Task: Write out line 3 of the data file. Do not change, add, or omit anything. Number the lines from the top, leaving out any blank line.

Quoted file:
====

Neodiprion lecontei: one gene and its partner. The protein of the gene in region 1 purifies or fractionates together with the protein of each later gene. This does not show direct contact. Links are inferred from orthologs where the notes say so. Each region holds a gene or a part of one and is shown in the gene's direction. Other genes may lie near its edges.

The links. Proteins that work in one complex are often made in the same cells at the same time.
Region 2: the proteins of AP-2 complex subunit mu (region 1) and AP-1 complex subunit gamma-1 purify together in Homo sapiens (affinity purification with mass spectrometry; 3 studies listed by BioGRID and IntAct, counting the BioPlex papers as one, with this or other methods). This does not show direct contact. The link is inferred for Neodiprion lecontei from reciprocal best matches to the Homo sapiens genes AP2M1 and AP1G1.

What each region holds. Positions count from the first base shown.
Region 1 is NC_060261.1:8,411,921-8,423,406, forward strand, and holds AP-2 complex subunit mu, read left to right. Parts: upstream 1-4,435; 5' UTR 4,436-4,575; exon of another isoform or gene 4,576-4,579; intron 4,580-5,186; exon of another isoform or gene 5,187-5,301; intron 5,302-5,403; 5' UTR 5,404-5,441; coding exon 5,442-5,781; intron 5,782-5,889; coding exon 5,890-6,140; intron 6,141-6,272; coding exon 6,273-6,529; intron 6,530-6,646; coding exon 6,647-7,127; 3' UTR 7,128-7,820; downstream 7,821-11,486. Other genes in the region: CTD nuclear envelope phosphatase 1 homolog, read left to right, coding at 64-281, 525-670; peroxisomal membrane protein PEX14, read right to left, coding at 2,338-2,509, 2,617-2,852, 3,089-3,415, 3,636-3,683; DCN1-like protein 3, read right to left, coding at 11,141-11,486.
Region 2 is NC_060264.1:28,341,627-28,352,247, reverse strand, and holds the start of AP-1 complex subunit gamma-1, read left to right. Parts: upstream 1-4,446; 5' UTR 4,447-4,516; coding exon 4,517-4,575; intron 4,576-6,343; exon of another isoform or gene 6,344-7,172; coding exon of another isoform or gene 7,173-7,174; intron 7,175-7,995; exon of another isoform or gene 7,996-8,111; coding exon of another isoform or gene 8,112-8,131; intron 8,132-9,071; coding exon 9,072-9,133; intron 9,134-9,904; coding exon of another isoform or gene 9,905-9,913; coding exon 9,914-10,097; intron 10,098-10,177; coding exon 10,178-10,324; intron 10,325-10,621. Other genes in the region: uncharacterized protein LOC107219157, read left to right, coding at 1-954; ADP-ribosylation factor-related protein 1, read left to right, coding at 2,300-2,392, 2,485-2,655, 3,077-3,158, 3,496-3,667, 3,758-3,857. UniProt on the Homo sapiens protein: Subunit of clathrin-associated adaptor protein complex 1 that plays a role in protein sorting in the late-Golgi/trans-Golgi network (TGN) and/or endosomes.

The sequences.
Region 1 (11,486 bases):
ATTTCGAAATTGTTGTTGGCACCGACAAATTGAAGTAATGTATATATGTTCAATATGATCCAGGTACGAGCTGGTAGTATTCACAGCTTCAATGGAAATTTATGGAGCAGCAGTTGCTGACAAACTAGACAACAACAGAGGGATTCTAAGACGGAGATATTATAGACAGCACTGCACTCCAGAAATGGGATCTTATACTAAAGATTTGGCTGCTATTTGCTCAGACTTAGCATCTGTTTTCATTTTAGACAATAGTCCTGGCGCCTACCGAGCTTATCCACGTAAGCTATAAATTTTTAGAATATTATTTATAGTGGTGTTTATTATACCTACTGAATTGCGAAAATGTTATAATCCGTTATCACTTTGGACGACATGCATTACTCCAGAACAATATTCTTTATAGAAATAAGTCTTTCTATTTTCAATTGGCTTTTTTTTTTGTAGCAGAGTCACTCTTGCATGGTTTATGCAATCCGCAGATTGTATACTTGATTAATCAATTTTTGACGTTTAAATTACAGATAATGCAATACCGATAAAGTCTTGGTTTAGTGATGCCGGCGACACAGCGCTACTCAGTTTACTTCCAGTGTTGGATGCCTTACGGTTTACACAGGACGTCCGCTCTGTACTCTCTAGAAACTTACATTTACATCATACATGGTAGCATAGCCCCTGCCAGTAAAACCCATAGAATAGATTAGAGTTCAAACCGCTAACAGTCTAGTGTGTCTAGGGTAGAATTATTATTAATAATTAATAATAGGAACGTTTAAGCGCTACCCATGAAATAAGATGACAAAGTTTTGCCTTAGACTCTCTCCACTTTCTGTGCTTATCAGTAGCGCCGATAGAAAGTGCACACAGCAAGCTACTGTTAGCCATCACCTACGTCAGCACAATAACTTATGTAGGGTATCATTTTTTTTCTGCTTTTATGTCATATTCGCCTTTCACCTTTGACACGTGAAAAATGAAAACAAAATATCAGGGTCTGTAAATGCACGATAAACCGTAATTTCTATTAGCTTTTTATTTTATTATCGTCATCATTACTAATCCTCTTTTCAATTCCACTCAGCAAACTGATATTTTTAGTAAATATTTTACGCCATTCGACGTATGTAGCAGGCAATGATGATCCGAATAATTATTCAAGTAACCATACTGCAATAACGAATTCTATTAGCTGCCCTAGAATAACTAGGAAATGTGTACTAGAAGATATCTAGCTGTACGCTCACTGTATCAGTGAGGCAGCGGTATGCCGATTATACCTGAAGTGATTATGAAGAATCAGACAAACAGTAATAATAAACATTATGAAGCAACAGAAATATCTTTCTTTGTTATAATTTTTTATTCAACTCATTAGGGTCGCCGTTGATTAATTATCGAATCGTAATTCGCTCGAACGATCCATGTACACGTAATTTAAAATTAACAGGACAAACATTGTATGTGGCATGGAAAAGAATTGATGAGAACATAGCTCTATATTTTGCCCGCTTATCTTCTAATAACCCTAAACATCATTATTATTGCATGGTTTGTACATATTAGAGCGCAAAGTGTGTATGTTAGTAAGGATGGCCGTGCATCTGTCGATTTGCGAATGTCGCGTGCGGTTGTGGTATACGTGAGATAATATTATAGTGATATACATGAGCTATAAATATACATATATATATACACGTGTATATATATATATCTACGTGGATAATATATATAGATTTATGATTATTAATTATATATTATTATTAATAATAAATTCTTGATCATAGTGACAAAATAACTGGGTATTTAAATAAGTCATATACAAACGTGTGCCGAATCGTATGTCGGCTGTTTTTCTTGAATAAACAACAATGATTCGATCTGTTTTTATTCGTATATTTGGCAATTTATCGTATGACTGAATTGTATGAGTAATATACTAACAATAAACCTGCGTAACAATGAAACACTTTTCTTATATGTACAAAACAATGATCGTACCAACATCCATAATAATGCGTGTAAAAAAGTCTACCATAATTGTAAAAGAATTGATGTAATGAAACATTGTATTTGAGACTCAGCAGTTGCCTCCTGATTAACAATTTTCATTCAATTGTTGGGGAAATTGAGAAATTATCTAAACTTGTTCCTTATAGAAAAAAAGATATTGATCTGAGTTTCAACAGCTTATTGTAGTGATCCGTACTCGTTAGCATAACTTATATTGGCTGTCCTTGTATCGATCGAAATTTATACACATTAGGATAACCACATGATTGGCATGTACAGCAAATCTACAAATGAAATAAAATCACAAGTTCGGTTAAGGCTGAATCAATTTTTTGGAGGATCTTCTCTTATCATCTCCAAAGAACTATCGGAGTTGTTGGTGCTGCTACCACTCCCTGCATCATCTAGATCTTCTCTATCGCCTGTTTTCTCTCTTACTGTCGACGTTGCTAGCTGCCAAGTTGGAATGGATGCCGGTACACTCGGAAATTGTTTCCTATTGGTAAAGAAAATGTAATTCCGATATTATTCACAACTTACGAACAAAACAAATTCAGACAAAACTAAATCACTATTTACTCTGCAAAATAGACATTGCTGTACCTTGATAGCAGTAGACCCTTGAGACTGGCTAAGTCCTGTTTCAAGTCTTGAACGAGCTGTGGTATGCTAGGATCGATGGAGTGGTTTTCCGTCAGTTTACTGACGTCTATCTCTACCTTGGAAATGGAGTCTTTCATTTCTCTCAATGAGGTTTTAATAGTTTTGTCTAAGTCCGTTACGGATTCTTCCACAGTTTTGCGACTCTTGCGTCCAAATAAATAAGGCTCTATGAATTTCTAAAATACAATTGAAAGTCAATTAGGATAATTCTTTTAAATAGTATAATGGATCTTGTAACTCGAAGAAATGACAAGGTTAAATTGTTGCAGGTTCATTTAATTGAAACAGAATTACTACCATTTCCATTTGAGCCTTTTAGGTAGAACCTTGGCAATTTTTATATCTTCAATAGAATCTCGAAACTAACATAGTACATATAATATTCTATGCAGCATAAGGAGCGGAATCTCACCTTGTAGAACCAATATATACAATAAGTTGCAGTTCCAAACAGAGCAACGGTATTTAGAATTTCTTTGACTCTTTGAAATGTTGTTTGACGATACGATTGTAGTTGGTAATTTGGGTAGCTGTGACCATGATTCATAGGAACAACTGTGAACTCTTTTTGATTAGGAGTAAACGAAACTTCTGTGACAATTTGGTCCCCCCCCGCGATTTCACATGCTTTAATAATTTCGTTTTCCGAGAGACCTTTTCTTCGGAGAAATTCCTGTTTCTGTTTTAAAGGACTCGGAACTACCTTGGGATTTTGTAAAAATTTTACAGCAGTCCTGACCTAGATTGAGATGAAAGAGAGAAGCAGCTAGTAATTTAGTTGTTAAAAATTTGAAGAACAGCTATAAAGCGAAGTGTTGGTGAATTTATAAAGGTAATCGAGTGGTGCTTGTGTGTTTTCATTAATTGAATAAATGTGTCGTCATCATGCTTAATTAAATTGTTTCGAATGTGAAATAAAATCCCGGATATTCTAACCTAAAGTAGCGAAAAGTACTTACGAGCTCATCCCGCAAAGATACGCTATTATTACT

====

Region 2: the proteins of AP-2 complex subunit mu (region 1) and AP-1 complex subunit gamma-1 purify together in Homo sapiens (affinity purification with mass spectrometry; 3 studies listed by BioGRID and IntAct, counting the BioPlex papers as one, with this or other methods). This does not show direct contact. The link is inferred for Neodiprion lecontei from reciprocal best matches to the Homo sapiens genes AP2M1 and AP1G1.